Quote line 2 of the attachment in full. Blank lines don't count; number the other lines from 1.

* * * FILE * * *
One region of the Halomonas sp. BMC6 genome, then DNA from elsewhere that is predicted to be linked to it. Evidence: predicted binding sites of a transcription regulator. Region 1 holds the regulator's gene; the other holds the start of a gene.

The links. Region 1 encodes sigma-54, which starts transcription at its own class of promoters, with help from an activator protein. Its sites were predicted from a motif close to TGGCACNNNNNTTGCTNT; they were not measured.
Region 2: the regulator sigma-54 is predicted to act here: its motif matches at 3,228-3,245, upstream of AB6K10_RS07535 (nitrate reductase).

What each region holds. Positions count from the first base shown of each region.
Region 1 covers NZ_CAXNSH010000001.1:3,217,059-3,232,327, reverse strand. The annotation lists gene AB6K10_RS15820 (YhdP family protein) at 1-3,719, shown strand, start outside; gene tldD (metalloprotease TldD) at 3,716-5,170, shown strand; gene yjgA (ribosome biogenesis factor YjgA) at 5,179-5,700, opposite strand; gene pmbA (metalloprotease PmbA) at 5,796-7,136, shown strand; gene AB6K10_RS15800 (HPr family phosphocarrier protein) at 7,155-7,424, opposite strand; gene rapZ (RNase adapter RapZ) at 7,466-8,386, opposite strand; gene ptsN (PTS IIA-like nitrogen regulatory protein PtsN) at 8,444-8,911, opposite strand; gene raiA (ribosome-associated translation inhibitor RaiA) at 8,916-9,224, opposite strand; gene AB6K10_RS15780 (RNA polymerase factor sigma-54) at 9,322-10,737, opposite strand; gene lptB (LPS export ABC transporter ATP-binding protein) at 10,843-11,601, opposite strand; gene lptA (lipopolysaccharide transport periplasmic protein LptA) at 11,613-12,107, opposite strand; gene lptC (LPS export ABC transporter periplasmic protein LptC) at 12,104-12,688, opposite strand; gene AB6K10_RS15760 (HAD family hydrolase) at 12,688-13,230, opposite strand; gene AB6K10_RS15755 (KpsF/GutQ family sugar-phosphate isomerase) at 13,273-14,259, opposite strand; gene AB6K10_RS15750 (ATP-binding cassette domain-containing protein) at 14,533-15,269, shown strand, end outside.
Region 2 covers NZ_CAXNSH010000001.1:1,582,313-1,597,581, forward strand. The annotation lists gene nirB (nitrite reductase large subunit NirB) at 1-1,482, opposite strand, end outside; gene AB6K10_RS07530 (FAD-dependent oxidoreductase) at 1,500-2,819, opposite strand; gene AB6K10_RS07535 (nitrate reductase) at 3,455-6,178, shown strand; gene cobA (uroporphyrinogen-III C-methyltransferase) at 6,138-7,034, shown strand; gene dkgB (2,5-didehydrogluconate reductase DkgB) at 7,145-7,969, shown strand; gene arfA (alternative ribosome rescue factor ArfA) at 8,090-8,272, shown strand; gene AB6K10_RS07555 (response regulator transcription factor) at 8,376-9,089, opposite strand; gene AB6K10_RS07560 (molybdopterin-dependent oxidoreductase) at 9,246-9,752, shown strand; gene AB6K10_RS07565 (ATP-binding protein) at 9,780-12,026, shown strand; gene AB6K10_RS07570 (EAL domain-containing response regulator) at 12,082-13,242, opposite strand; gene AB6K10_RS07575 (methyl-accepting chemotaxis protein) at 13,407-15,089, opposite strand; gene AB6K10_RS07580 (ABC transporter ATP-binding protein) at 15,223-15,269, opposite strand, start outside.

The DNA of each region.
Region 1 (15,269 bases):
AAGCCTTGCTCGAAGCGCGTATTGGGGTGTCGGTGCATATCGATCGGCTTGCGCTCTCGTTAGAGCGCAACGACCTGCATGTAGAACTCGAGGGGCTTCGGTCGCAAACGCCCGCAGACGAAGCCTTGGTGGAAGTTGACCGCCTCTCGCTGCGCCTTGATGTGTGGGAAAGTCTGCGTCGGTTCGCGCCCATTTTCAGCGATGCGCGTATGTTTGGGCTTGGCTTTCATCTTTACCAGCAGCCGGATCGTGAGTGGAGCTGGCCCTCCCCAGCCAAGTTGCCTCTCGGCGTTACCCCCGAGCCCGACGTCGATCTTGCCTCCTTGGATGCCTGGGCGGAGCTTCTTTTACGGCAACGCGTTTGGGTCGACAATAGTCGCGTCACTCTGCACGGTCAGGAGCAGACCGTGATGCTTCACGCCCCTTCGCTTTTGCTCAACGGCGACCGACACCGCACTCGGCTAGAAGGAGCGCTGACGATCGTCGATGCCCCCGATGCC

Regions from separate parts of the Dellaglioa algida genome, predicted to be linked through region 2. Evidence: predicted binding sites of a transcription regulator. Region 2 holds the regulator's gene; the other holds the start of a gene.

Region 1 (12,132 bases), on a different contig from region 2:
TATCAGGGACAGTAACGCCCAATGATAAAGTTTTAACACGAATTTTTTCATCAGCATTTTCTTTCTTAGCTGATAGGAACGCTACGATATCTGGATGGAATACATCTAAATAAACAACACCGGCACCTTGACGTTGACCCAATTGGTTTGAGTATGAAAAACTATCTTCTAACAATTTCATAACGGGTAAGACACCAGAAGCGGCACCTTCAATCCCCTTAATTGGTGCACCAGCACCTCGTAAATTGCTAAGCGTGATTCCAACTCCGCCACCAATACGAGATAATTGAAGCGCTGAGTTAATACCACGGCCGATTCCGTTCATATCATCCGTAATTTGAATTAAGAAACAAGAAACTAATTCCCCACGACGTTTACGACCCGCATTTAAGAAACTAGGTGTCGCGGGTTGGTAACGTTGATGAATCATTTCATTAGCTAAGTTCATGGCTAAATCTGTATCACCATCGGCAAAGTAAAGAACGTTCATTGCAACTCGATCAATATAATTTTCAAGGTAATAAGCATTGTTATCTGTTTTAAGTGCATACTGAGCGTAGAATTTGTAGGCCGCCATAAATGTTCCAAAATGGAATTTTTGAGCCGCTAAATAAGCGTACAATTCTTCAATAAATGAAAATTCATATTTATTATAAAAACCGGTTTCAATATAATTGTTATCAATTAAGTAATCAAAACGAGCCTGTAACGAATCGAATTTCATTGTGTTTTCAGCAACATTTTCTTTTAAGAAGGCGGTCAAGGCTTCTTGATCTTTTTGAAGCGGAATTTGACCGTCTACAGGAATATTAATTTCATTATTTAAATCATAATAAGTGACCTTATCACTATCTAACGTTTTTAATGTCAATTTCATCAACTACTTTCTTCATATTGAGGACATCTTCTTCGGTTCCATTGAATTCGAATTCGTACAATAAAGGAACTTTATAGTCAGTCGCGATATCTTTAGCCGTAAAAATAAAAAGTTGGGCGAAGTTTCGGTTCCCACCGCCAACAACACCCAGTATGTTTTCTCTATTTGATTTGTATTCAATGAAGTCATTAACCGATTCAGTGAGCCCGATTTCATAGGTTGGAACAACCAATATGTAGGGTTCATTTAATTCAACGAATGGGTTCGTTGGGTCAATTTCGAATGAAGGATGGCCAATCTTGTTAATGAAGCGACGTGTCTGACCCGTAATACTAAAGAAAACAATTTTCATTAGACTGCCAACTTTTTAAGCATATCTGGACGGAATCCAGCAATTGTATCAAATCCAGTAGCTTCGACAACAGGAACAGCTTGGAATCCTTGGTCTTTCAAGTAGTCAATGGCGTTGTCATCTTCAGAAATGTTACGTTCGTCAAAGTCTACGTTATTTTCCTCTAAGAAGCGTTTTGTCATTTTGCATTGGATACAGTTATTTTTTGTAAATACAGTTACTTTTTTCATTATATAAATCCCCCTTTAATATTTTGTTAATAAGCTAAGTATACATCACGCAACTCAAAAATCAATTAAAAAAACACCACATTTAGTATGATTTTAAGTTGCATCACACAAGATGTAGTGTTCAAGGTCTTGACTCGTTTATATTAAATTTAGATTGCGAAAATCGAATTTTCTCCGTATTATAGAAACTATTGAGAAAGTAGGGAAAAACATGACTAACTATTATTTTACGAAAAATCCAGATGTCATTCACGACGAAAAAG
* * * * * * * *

The links. Region 1 encodes sigma-54, which starts transcription at its own class of promoters, with help from an activator protein. Its sites were predicted from a motif close to TGGCACNNNNNTTGCTNT; they were not measured.